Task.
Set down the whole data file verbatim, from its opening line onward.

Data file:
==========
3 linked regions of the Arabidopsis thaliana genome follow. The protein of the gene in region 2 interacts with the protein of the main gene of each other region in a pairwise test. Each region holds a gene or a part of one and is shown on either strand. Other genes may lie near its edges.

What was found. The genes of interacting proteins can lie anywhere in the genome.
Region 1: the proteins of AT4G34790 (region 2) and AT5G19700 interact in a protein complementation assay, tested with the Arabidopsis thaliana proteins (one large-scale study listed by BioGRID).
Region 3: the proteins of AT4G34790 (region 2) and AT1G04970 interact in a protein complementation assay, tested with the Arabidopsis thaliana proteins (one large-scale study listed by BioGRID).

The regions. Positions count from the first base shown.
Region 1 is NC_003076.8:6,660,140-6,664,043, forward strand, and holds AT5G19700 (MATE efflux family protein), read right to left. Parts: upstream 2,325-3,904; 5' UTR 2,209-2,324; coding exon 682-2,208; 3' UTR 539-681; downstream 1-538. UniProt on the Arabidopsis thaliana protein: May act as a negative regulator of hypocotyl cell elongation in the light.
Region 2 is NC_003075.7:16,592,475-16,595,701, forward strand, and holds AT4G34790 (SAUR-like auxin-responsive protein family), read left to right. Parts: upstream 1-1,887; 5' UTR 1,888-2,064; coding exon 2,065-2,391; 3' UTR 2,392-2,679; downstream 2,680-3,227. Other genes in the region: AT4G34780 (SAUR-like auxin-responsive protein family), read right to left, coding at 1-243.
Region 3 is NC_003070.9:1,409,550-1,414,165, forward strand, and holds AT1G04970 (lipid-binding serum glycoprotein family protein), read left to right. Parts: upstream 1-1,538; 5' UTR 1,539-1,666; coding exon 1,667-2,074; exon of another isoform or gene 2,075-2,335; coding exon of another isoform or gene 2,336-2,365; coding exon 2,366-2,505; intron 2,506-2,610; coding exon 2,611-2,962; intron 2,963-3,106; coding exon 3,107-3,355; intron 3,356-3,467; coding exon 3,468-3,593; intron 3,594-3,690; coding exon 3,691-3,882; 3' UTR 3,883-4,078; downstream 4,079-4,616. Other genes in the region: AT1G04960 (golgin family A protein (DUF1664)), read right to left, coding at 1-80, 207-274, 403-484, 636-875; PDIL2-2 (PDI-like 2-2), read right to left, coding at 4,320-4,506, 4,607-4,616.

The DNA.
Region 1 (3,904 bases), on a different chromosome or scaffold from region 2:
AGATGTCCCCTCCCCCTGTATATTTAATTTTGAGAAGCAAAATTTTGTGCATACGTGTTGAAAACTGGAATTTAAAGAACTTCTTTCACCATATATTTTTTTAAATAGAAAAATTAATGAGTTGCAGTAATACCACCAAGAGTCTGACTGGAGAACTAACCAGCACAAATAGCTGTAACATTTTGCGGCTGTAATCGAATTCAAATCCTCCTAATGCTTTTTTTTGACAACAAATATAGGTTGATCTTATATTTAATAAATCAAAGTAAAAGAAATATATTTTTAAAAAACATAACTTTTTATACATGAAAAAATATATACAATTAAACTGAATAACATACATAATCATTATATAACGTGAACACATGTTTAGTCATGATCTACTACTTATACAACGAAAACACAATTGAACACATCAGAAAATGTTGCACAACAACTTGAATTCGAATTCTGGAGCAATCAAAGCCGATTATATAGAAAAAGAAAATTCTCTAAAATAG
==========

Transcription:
3 linked regions of the Arabidopsis thaliana genome follow. The protein of the gene in region 2 interacts with the protein of the main gene of each other region in a pairwise test. Each region holds a gene or a part of one and is shown on either strand. Other genes may lie near its edges.

What was found. The genes of interacting proteins can lie anywhere in the genome.
Region 1: the proteins of AT4G34790 (region 2) and AT5G19700 interact in a protein complementation assay, tested with the Arabidopsis thaliana proteins (one large-scale study listed by BioGRID).
Region 3: the proteins of AT4G34790 (region 2) and AT1G04970 interact in a protein complementation assay, tested with the Arabidopsis thaliana proteins (one large-scale study listed by BioGRID).

The regions. Positions count from the first base shown.
Region 1 is NC_003076.8:6,660,140-6,664,043, forward strand, and holds AT5G19700 (MATE efflux family protein), read right to left. Parts: upstream 2,325-3,904; 5' UTR 2,209-2,324; coding exon 682-2,208; 3' UTR 539-681; downstream 1-538. UniProt on the Arabidopsis thaliana protein: May act as a negative regulator of hypocotyl cell elongation in the light.
Region 2 is NC_003075.7:16,592,475-16,595,701, forward strand, and holds AT4G34790 (SAUR-like auxin-responsive protein family), read left to right. Parts: upstream 1-1,887; 5' UTR 1,888-2,064; coding exon 2,065-2,391; 3' UTR 2,392-2,679; downstream 2,680-3,227. Other genes in the region: AT4G34780 (SAUR-like auxin-responsive protein family), read right to left, coding at 1-243.
Region 3 is NC_003070.9:1,409,550-1,414,165, forward strand, and holds AT1G04970 (lipid-binding serum glycoprotein family protein), read left to right. Parts: upstream 1-1,538; 5' UTR 1,539-1,666; coding exon 1,667-2,074; exon of another isoform or gene 2,075-2,335; coding exon of another isoform or gene 2,336-2,365; coding exon 2,366-2,505; intron 2,506-2,610; coding exon 2,611-2,962; intron 2,963-3,106; coding exon 3,107-3,355; intron 3,356-3,467; coding exon 3,468-3,593; intron 3,594-3,690; coding exon 3,691-3,882; 3' UTR 3,883-4,078; downstream 4,079-4,616. Other genes in the region: AT1G04960 (golgin family A protein (DUF1664)), read right to left, coding at 1-80, 207-274, 403-484, 636-875; PDIL2-2 (PDI-like 2-2), read right to left, coding at 4,320-4,506, 4,607-4,616.

The DNA.
Region 1 (3,904 bases), on a different chromosome or scaffold from region 2:
AGATGTCCCCTCCCCCTGTATATTTAATTTTGAGAAGCAAAATTTTGTGCATACGTGTTGAAAACTGGAATTTAAAGAACTTCTTTCACCATATATTTTTTTAAATAGAAAAATTAATGAGTTGCAGTAATACCACCAAGAGTCTGACTGGAGAACTAACCAGCACAAATAGCTGTAACATTTTGCGGCTGTAATCGAATTCAAATCCTCCTAATGCTTTTTTTTGACAACAAATATAGGTTGATCTTATATTTAATAAATCAAAGTAAAAGAAATATATTTTTAAAAAACATAACTTTTTATACATGAAAAAATATATACAATTAAACTGAATAACATACATAATCATTATATAACGTGAACACATGTTTAGTCATGATCTACTACTTATACAACGAAAACACAATTGAACACATCAGAAAATGTTGCACAACAACTTGAATTCGAATTCTGGAGCAATCAAAGCCGATTATATAGAAAAAGAAAATTCTCTAAAATAG